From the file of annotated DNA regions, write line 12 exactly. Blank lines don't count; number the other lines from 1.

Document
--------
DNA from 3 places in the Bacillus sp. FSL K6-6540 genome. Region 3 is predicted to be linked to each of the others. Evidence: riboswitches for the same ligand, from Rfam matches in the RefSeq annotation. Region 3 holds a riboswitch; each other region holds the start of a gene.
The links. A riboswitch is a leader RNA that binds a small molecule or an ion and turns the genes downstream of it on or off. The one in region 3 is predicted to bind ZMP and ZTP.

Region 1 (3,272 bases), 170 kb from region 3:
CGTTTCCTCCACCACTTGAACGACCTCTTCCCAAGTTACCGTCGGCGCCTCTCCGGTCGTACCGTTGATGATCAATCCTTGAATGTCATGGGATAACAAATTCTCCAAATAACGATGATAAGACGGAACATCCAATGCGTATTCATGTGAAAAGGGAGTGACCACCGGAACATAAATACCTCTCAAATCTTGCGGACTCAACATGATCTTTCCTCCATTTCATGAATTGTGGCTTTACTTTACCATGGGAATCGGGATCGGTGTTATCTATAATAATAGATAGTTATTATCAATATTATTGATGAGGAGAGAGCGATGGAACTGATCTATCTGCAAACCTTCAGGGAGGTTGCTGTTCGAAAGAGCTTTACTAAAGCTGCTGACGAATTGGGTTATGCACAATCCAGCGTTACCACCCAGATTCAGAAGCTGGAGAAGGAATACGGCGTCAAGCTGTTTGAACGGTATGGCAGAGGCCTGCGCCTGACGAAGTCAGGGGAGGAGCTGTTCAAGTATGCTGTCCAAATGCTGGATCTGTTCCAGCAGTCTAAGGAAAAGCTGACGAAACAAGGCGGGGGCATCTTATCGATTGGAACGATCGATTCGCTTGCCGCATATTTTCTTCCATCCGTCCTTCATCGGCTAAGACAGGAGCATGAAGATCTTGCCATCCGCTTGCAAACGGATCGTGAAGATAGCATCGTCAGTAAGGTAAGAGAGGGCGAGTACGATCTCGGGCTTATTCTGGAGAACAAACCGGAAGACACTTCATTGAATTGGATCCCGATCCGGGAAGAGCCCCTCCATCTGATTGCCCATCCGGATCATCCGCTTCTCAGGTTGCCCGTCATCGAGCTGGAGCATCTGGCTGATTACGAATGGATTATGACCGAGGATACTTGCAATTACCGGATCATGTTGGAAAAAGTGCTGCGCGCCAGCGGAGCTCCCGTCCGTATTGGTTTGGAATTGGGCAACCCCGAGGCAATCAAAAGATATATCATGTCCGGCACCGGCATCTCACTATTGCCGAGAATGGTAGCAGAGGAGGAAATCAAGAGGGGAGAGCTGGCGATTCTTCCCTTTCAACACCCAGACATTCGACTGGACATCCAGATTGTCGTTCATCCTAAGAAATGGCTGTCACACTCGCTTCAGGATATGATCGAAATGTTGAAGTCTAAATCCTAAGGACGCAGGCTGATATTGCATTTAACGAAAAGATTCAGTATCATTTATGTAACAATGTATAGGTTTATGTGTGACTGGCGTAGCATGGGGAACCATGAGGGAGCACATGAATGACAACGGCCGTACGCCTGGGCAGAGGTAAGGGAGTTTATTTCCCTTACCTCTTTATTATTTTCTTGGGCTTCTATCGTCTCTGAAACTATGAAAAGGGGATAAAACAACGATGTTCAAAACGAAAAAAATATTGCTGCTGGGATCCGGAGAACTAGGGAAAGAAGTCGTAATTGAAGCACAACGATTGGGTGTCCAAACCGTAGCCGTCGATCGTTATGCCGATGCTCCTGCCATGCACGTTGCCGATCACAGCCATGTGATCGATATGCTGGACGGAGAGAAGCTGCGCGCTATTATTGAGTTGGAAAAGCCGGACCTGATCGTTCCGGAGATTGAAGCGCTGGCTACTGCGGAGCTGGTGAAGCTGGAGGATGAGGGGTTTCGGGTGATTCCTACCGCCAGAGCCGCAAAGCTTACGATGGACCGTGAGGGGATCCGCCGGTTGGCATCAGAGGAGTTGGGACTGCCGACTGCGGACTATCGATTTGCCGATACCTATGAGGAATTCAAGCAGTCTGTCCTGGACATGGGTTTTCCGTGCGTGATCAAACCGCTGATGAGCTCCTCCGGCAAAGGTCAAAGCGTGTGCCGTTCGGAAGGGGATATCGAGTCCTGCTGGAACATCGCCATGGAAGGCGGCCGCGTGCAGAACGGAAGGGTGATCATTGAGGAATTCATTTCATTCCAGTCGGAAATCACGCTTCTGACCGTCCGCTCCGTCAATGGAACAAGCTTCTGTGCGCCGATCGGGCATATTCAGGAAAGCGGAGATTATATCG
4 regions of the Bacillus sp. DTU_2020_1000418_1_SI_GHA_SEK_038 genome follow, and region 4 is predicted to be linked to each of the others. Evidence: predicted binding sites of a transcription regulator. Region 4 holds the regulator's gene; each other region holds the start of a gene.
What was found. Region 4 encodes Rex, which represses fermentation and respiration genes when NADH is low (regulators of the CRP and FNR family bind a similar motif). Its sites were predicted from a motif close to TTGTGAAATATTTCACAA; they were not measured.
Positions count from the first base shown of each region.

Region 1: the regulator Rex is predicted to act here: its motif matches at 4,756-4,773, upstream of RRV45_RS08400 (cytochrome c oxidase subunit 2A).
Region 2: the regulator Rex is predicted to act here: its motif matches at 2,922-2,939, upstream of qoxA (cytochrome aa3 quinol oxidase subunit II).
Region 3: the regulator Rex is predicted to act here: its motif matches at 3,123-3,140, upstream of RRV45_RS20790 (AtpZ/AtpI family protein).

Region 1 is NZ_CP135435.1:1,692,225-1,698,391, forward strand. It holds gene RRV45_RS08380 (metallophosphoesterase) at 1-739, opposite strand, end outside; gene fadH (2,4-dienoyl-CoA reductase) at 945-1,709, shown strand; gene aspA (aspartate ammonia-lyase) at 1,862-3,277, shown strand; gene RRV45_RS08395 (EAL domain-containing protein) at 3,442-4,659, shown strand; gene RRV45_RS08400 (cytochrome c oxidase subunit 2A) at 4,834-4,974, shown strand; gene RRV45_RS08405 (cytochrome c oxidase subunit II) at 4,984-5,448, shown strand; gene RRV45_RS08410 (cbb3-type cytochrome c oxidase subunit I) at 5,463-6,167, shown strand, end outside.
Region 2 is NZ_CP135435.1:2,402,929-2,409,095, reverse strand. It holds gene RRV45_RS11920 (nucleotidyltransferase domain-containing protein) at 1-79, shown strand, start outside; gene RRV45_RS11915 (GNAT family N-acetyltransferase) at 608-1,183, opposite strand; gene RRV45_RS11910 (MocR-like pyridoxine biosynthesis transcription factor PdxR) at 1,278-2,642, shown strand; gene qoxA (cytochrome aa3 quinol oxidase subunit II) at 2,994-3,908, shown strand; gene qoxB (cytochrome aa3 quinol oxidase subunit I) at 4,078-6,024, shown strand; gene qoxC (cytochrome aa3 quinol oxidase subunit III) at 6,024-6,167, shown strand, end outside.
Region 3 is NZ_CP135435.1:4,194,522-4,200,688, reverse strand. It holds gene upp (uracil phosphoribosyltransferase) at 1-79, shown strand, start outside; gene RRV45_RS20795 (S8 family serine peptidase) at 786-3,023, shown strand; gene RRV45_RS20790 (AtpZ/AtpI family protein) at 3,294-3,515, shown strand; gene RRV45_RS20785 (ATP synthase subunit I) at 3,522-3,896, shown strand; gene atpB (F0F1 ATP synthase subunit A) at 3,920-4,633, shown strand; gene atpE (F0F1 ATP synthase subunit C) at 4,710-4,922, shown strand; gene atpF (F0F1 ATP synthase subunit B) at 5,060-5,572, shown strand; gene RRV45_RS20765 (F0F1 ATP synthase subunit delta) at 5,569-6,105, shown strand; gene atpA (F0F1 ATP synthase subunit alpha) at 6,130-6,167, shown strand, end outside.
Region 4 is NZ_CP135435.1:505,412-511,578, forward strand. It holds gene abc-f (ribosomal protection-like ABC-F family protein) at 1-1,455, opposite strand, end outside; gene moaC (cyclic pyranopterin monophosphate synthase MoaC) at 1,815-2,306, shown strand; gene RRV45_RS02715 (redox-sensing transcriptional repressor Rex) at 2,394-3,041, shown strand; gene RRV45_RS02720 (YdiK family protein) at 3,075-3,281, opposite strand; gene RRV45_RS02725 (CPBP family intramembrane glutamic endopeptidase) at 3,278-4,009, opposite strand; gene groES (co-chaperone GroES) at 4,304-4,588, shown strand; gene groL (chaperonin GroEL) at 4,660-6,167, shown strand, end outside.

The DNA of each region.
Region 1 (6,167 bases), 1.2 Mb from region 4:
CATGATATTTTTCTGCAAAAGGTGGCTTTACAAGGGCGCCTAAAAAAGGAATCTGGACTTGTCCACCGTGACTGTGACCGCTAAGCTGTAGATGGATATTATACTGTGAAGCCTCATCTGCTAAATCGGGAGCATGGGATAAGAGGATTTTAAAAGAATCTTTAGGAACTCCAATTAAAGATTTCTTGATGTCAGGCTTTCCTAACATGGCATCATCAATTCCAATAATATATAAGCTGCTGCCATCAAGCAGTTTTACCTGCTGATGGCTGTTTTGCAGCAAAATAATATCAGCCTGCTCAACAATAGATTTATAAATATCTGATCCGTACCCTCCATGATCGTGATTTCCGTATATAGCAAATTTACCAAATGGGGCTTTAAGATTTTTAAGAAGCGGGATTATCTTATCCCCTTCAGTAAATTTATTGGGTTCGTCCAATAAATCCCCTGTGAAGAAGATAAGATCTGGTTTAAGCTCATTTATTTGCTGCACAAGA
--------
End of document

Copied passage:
Region 2 is NZ_CP135435.1:2,402,929-2,409,095, reverse strand. It holds gene RRV45_RS11920 (nucleotidyltransferase domain-containing protein) at 1-79, shown strand, start outside; gene RRV45_RS11915 (GNAT family N-acetyltransferase) at 608-1,183, opposite strand; gene RRV45_RS11910 (MocR-like pyridoxine biosynthesis transcription factor PdxR) at 1,278-2,642, shown strand; gene qoxA (cytochrome aa3 quinol oxidase subunit II) at 2,994-3,908, shown strand; gene qoxB (cytochrome aa3 quinol oxidase subunit I) at 4,078-6,024, shown strand; gene qoxC (cytochrome aa3 quinol oxidase subunit III) at 6,024-6,167, shown strand, end outside.